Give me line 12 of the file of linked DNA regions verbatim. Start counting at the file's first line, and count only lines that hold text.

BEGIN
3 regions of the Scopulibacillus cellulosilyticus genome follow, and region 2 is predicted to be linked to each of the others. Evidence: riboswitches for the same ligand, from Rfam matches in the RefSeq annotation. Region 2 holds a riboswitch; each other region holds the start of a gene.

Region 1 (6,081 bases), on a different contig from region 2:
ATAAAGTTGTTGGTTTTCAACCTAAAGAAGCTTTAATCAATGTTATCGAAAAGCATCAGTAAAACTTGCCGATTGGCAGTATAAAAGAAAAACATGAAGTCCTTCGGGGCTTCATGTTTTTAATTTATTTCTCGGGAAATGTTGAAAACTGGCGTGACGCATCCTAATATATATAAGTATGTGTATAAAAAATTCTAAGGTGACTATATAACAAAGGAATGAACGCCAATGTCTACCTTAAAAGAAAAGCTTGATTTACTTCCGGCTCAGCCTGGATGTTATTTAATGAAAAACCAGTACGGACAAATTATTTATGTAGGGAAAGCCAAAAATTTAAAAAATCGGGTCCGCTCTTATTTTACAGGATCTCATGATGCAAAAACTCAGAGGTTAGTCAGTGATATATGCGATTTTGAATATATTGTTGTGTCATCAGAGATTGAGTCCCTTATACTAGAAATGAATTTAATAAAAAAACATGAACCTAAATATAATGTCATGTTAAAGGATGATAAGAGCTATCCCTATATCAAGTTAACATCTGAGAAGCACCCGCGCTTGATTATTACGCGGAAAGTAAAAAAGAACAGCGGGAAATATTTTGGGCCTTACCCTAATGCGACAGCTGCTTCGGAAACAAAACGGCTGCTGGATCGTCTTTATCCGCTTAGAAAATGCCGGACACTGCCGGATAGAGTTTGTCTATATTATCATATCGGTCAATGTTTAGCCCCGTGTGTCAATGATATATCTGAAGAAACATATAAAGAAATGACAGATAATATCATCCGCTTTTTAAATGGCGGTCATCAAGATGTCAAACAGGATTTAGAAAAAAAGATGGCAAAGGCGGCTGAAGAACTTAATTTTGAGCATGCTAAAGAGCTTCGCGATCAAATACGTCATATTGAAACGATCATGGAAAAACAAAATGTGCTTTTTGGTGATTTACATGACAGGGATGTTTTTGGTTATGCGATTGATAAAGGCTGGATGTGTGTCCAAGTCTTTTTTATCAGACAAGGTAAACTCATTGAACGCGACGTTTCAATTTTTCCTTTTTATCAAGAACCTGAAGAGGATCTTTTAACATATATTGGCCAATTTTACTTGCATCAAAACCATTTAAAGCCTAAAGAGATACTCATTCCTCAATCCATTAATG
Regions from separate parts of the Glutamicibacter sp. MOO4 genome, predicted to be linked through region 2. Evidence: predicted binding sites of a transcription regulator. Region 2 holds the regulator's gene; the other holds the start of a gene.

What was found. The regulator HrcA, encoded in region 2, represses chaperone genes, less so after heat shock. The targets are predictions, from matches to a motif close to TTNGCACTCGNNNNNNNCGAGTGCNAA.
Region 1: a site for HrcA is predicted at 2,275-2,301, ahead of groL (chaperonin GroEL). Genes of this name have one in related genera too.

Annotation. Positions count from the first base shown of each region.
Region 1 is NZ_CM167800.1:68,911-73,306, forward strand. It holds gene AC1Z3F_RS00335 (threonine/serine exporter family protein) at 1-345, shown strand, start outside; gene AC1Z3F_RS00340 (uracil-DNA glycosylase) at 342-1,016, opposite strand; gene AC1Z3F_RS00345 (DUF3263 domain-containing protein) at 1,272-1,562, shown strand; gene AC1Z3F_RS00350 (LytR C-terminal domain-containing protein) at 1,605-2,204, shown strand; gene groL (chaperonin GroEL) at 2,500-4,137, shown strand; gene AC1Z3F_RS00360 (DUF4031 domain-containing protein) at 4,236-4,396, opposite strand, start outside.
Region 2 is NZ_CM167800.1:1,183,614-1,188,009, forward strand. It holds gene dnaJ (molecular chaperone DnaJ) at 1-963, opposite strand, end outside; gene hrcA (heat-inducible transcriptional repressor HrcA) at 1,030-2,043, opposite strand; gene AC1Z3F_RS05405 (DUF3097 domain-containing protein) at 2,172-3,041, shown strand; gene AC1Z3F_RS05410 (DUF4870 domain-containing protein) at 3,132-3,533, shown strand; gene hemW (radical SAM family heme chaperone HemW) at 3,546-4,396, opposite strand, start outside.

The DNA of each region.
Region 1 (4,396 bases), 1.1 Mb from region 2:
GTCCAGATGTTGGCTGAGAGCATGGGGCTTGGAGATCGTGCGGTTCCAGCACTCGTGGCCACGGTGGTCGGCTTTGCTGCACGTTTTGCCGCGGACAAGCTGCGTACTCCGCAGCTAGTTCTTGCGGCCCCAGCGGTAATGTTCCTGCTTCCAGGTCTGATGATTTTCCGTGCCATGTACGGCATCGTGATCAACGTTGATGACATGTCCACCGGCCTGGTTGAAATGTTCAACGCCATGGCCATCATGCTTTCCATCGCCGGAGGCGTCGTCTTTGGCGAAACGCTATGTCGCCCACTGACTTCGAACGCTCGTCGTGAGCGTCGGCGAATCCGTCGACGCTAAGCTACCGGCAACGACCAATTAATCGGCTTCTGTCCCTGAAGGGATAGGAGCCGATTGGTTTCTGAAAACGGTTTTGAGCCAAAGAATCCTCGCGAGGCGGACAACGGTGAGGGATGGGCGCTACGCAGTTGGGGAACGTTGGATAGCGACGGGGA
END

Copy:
GTCCAGATGTTGGCTGAGAGCATGGGGCTTGGAGATCGTGCGGTTCCAGCACTCGTGGCCACGGTGGTCGGCTTTGCTGCACGTTTTGCCGCGGACAAGCTGCGTACTCCGCAGCTAGTTCTTGCGGCCCCAGCGGTAATGTTCCTGCTTCCAGGTCTGATGATTTTCCGTGCCATGTACGGCATCGTGATCAACGTTGATGACATGTCCACCGGCCTGGTTGAAATGTTCAACGCCATGGCCATCATGCTTTCCATCGCCGGAGGCGTCGTCTTTGGCGAAACGCTATGTCGCCCACTGACTTCGAACGCTCGTCGTGAGCGTCGGCGAATCCGTCGACGCTAAGCTACCGGCAACGACCAATTAATCGGCTTCTGTCCCTGAAGGGATAGGAGCCGATTGGTTTCTGAAAACGGTTTTGAGCCAAAGAATCCTCGCGAGGCGGACAACGGTGAGGGATGGGCGCTACGCAGTTGGGGAACGTTGGATAGCGACGGGGA